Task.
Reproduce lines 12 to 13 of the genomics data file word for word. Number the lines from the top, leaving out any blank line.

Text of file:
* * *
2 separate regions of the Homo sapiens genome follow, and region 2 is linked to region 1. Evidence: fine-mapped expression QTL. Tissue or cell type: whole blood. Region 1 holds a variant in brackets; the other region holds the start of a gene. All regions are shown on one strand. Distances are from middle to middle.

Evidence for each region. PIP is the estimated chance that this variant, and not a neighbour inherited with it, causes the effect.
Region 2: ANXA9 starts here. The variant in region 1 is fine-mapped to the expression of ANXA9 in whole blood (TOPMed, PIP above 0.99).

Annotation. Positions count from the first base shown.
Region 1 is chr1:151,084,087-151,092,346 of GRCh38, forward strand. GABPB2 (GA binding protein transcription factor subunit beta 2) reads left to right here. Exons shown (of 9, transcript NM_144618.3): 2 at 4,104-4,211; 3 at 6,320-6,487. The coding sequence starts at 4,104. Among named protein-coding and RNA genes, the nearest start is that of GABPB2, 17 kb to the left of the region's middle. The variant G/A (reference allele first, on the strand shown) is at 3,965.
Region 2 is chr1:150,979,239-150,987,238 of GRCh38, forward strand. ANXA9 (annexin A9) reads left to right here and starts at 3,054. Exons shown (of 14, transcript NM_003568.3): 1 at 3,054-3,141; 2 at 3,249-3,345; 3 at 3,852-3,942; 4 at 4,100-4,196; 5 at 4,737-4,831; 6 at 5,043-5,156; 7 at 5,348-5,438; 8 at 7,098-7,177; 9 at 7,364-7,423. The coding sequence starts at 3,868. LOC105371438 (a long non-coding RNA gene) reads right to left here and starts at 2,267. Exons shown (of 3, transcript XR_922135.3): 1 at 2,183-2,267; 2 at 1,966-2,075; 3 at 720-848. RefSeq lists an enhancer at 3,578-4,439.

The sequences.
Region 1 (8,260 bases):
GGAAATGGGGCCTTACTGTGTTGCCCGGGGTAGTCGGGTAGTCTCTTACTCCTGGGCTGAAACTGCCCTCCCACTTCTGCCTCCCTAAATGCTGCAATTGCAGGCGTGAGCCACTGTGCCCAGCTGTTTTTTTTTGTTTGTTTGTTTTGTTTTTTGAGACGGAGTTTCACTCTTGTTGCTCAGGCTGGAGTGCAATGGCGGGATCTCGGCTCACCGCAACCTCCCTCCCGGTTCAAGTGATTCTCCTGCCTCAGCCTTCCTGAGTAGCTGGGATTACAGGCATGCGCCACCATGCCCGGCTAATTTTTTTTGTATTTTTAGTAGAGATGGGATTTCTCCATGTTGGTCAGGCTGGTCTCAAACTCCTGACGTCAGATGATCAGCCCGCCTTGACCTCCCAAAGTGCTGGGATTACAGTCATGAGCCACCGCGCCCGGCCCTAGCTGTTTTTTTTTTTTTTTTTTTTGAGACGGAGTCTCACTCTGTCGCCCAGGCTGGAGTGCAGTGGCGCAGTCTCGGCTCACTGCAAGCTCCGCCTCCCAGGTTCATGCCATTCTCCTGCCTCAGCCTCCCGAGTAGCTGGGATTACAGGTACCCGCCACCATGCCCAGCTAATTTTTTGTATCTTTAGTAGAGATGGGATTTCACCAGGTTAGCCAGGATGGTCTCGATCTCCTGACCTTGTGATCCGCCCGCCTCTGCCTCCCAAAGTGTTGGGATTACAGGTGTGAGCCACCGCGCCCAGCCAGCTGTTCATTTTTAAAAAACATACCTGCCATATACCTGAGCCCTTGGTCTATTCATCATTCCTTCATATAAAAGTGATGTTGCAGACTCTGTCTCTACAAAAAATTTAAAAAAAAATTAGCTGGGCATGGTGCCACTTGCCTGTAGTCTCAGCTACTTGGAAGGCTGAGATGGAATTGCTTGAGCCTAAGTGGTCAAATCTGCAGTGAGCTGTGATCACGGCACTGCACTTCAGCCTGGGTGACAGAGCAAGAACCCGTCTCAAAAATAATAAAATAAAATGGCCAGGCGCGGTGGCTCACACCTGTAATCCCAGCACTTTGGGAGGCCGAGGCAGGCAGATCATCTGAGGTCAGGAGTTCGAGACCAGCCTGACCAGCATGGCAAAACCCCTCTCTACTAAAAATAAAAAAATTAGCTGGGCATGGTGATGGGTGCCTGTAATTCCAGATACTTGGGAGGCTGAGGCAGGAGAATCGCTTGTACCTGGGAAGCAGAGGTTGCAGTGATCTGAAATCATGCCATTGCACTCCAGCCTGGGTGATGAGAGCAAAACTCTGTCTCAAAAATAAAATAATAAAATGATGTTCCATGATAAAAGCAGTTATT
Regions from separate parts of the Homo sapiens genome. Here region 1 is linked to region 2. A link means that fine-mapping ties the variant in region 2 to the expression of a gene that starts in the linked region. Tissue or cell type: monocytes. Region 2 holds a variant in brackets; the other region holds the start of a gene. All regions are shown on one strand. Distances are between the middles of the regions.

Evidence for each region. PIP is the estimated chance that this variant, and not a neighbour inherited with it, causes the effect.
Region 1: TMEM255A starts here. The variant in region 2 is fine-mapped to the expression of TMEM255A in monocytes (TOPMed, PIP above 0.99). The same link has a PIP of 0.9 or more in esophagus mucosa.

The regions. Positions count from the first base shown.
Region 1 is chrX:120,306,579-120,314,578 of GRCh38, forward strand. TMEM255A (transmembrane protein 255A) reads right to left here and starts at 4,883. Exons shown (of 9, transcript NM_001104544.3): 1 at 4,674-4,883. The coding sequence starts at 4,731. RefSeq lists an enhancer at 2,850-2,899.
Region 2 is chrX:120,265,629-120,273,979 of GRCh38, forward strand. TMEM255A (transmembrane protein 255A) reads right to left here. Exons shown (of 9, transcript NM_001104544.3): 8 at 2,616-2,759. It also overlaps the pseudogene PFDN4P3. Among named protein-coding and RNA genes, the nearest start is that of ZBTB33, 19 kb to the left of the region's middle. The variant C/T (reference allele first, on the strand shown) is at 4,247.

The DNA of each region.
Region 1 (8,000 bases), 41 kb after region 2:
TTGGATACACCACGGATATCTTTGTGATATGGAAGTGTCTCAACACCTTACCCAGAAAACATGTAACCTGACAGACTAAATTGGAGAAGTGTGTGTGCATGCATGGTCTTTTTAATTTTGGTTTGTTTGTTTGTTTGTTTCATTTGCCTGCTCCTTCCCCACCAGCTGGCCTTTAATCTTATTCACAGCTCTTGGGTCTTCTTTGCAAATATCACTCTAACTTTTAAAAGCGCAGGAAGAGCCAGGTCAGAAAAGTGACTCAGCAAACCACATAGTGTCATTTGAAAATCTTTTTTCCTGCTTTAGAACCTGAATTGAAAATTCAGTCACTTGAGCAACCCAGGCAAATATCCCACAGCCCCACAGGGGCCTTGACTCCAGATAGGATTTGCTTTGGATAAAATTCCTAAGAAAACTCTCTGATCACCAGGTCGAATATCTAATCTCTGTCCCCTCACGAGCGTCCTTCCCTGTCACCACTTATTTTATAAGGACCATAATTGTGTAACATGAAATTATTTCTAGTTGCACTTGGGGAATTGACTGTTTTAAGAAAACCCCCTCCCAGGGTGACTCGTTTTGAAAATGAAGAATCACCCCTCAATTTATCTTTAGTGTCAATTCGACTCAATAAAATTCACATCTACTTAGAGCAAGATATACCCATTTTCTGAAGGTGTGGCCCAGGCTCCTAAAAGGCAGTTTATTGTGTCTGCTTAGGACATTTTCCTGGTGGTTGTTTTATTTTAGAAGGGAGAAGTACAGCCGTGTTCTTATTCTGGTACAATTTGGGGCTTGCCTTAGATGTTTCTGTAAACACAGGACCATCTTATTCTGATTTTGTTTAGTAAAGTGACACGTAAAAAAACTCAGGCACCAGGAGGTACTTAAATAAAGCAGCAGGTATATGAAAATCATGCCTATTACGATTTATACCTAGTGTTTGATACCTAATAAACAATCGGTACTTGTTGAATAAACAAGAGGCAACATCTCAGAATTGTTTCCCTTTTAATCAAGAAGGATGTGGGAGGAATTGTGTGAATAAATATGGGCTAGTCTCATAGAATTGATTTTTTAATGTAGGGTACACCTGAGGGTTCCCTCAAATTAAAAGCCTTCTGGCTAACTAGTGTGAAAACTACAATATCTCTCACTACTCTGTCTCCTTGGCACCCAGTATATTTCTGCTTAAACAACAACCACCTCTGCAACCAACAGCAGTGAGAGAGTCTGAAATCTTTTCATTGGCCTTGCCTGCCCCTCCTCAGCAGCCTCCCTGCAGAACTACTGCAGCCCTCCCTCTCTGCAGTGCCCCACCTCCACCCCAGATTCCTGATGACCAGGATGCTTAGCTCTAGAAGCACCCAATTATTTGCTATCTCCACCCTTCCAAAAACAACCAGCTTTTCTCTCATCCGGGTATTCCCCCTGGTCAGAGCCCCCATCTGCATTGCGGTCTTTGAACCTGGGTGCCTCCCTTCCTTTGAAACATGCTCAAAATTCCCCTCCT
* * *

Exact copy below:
Region 1: TMEM255A starts here. The variant in region 2 is fine-mapped to the expression of TMEM255A in monocytes (TOPMed, PIP above 0.99). The same link has a PIP of 0.9 or more in esophagus mucosa.

The regions. Positions count from the first base shown.